Halifax to hire arbitrator to settle dispute with local council

Halifax RLFC have confirmed that they have instructed their club’s solicitors to apply to the President of the Law Society to appoint an arbitrator to resolve the long standing disputes which continue between the club and Calderdale MBC.

The disputes have been outstanding for more than a year and relate to the activities of the Council in connection with the club’s use and occupation of the pitch and other facilities at The Shay Stadium, a ground they share with football team FC Halifax Town.

The Shay Stadium is owned, managed and maintained by the Council.

Halifax claim the matters came to a head in February when in connection with a claim for allegedly outstanding rent (which was disputed by the Club), the Head of the Council Department with ultimate responsibility for the management of The Shay refused to enter into any negotiations with the club about the dispute.

As the User Agreement (which was drafted and issued by the same Department) contains a provision which requires all issues, which cannot be resolved otherwise, to be referred to arbitration, the club claim they have made repeated requests to the Council to meet their contractual obligations and to agree to the appointment of a fit and proper person to act as arbitrator.

All such requests have been either refused or ignored.

Club Chairman, Michael Steele said: “The situation we face is wholly untenable.  Although we have a legally binding agreement, there are those within the Council who seem to believe they can pick and choose which terms they are prepared to apply and which terms they can ignore.”

The statement goes on to say: “In early April, the club’s solicitors, Chadwick Lawrence LLP, formally requested arbitration on behalf of the club and delivered an itemised and costed outline Schedule of Claims arising from what the club’s directors consider to be the Council’s breaches of contract and from the Council’s mismanagement of The Shay facilities. The Directors believe these have cost the club many thousands of pounds in lost revenue.

“The claims cover a variety of issues ranging from the cancellation of home fixtures, to  failures to schedule the maintenance of the playing surface at times which minimise disruption to both Clubs’ seasons, the imposition of costly match day obligations,  to the unreasonable refusal and alleged appropriation of sponsorship opportunities.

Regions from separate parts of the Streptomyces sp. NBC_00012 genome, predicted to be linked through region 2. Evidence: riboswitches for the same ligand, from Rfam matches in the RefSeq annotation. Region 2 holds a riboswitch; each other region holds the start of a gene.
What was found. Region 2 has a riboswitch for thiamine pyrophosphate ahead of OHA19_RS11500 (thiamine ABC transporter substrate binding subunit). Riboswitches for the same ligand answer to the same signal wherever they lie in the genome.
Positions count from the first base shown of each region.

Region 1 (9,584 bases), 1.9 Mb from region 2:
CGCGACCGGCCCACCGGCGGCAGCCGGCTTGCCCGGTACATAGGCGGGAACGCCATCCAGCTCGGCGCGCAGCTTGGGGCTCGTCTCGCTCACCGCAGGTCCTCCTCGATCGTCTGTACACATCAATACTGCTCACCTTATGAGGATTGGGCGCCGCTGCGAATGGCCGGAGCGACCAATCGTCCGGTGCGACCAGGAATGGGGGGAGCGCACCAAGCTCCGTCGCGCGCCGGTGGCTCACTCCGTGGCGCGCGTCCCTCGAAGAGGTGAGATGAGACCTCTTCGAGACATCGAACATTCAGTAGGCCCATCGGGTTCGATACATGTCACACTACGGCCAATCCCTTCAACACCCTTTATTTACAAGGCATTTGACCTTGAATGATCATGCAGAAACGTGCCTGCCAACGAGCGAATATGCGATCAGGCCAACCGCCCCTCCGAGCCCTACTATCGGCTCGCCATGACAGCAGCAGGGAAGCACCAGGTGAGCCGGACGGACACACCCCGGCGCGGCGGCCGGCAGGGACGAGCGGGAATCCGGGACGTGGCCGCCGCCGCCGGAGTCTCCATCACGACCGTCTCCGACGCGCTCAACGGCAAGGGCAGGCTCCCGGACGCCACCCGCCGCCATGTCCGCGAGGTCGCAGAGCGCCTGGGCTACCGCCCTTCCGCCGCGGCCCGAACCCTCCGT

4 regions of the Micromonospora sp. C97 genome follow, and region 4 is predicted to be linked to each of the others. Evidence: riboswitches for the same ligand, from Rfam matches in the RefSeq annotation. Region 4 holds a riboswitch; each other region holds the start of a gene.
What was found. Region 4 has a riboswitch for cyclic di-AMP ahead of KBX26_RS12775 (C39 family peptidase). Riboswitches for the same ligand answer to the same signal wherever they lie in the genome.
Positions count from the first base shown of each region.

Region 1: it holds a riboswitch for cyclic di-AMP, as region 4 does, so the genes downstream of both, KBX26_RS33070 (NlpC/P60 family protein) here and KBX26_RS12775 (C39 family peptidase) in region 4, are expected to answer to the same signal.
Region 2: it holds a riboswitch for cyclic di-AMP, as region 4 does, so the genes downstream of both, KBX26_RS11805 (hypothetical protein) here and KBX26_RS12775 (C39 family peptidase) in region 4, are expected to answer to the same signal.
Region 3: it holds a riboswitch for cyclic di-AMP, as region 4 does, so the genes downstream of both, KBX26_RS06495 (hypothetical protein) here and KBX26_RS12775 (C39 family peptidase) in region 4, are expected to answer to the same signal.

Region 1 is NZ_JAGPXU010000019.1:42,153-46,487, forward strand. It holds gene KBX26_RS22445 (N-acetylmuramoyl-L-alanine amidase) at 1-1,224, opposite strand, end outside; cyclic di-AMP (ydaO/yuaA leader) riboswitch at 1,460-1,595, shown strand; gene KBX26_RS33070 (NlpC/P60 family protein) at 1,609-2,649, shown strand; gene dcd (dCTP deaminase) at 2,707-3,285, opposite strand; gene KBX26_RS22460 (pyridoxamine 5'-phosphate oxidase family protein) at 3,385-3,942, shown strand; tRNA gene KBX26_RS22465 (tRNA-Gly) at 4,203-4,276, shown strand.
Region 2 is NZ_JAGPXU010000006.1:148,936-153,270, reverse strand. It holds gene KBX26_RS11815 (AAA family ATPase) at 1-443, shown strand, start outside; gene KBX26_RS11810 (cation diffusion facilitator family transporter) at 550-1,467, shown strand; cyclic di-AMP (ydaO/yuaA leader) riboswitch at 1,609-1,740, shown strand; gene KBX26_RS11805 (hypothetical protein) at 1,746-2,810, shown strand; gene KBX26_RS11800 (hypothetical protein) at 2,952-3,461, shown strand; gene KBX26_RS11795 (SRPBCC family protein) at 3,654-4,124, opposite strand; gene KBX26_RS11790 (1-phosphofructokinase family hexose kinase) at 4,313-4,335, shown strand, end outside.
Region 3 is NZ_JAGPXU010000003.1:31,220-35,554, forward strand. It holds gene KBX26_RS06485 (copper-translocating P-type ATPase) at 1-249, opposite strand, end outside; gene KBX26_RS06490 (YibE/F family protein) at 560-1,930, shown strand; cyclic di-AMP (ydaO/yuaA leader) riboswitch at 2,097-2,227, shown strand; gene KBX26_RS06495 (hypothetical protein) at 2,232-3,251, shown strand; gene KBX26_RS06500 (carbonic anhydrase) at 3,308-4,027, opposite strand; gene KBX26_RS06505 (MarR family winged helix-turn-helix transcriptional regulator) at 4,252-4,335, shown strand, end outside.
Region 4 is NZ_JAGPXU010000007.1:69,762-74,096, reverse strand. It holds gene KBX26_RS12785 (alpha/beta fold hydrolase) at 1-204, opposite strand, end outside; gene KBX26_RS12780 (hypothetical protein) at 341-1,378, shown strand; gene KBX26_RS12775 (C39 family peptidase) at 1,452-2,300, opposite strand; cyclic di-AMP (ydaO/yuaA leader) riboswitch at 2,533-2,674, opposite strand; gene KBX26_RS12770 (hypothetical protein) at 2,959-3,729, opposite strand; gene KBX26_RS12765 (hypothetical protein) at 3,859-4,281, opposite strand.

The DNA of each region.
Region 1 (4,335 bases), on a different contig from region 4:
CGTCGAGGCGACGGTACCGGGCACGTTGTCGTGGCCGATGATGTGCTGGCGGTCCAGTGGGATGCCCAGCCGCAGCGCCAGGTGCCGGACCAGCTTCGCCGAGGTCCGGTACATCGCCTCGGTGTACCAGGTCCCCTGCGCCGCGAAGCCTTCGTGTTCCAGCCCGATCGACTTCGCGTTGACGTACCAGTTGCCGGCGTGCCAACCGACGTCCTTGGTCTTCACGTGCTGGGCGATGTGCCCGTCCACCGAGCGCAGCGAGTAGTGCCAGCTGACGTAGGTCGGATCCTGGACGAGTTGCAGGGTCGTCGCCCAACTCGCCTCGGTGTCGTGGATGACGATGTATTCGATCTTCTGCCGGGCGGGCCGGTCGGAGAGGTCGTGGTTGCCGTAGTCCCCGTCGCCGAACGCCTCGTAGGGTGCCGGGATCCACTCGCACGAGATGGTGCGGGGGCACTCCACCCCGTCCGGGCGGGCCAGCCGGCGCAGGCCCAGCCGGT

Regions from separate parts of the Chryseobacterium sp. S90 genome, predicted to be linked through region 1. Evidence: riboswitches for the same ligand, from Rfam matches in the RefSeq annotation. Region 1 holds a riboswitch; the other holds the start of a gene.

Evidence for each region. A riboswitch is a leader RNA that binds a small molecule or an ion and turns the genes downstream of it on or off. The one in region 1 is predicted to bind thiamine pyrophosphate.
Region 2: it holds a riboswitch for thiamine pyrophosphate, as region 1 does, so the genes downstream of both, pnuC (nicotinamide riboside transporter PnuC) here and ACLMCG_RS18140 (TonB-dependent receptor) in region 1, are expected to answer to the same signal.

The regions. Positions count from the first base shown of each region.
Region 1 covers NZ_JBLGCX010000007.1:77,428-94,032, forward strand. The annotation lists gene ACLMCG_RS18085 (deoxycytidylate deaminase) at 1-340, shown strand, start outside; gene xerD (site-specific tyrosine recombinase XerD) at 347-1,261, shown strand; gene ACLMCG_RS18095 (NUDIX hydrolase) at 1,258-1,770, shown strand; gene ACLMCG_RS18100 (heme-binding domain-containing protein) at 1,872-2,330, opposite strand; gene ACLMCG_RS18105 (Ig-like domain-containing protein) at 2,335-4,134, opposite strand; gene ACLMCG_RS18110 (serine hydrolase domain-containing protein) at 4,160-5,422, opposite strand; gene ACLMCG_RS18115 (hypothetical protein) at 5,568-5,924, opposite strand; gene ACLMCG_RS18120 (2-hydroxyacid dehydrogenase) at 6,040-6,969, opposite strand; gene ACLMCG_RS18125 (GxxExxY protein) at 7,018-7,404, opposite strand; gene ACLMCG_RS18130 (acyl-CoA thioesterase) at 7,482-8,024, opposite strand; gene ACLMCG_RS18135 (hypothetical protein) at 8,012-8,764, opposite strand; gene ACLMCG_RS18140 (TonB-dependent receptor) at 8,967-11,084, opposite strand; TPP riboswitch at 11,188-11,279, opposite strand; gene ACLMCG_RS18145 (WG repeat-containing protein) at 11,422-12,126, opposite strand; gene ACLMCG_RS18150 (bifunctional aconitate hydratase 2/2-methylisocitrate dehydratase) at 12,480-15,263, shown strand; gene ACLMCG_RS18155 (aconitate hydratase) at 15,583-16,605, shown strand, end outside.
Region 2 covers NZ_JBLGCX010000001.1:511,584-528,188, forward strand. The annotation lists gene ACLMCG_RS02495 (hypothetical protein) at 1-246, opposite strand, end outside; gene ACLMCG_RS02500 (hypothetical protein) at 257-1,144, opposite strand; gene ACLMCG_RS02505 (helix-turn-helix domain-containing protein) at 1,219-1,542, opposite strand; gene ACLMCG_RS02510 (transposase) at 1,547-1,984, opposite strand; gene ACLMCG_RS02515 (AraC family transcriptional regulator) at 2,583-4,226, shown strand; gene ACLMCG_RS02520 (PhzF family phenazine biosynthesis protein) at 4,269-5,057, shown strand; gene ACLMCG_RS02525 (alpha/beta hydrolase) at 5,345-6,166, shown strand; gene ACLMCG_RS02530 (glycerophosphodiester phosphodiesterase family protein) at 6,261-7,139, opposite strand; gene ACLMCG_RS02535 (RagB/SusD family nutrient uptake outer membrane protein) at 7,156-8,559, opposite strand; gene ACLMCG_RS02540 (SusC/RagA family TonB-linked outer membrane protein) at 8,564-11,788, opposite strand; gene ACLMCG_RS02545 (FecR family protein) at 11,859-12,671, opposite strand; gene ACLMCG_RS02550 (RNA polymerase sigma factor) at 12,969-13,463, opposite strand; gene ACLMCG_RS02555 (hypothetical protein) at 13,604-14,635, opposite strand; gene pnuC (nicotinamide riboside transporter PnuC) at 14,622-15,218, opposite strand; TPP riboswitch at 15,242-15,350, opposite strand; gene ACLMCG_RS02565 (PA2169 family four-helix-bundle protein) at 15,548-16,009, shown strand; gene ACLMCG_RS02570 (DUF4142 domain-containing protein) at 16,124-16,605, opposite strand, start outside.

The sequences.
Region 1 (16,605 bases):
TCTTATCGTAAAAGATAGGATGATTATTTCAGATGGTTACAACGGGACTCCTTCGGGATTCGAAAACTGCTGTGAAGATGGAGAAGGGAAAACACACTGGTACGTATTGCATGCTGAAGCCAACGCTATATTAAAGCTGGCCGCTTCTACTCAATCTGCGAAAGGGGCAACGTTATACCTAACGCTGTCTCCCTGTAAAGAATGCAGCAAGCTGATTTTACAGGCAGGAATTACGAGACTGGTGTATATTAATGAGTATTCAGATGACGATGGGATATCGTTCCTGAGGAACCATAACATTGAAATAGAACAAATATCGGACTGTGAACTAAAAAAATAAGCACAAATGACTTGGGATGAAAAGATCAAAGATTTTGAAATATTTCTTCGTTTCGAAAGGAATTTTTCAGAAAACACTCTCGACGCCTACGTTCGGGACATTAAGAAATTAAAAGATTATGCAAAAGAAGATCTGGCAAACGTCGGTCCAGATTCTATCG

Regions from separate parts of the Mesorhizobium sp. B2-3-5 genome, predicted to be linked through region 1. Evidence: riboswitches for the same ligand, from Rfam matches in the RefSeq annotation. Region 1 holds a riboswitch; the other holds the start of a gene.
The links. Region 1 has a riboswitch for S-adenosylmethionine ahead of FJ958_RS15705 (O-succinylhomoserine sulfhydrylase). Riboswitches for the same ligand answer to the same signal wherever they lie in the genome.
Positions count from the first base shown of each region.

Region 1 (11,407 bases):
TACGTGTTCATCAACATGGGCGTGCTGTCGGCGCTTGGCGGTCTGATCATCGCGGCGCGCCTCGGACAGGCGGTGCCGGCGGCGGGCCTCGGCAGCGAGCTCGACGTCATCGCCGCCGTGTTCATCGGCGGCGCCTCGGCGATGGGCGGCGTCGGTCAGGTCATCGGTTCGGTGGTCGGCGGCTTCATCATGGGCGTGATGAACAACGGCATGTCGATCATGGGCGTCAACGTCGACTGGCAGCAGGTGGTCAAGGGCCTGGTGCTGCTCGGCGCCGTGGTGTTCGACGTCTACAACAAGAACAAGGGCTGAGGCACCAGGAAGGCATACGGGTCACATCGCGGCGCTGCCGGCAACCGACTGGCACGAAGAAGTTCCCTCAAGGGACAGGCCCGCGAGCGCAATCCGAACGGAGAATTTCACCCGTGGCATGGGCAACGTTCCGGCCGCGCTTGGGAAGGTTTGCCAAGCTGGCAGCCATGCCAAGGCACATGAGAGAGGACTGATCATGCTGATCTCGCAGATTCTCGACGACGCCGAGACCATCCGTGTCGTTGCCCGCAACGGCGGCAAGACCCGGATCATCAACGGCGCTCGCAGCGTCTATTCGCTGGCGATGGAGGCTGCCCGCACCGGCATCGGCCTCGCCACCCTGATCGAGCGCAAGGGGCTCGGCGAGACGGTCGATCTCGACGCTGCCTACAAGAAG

“The Council failed to acknowledge the formal request for arbitration from the Club Solicitors and made no substantive response to the Schedule of Claim

“Given the alleged value of its claim against the Council, all recent payments made by the club have been made with a denial of liability and on a without prejudice basis.

Director, Ian Croad, said: “The Council cannot continue to deny us the revenue lost by its breaches of contract while   forcing us, under repeated threat of lock-out from the Shay, to pay what they say we owe when they say we must pay it, without giving us a forum to air our legitimate grievances. We are contractually entitled to seek remedy by way of arbitration and are going to have to do so.”

 Dan Hirst, Partner in the Dispute Resolution Department of the Leeds office confirmed that Chadwick Lawrence LLP filed an application on behalf of the club on 7 July 2016, for the President of the Law Society to appoint an Arbitrator.

“We expect the appointment process to take about 3 weeks. After which time the individual appointed will give directions as to how the Arbitration should proceed. “

 Chairman Michael Steele summarised the position as follows: “Things should never have been allowed to get to this stage. This is a local issue, which we would much prefer to have resolved, locally. Unfortunately the Councillors we have approached and the Senior Officers who advise them have clearly illustrated by their actions (and inactions), that they have no interest in treating the Club, fairly.”

“Having been forced into this position we will now accept whatever decision is made by the Arbitrator as being conclusive and binding and trust the Council will, belatedly, honour its contractual obligation to do the same.”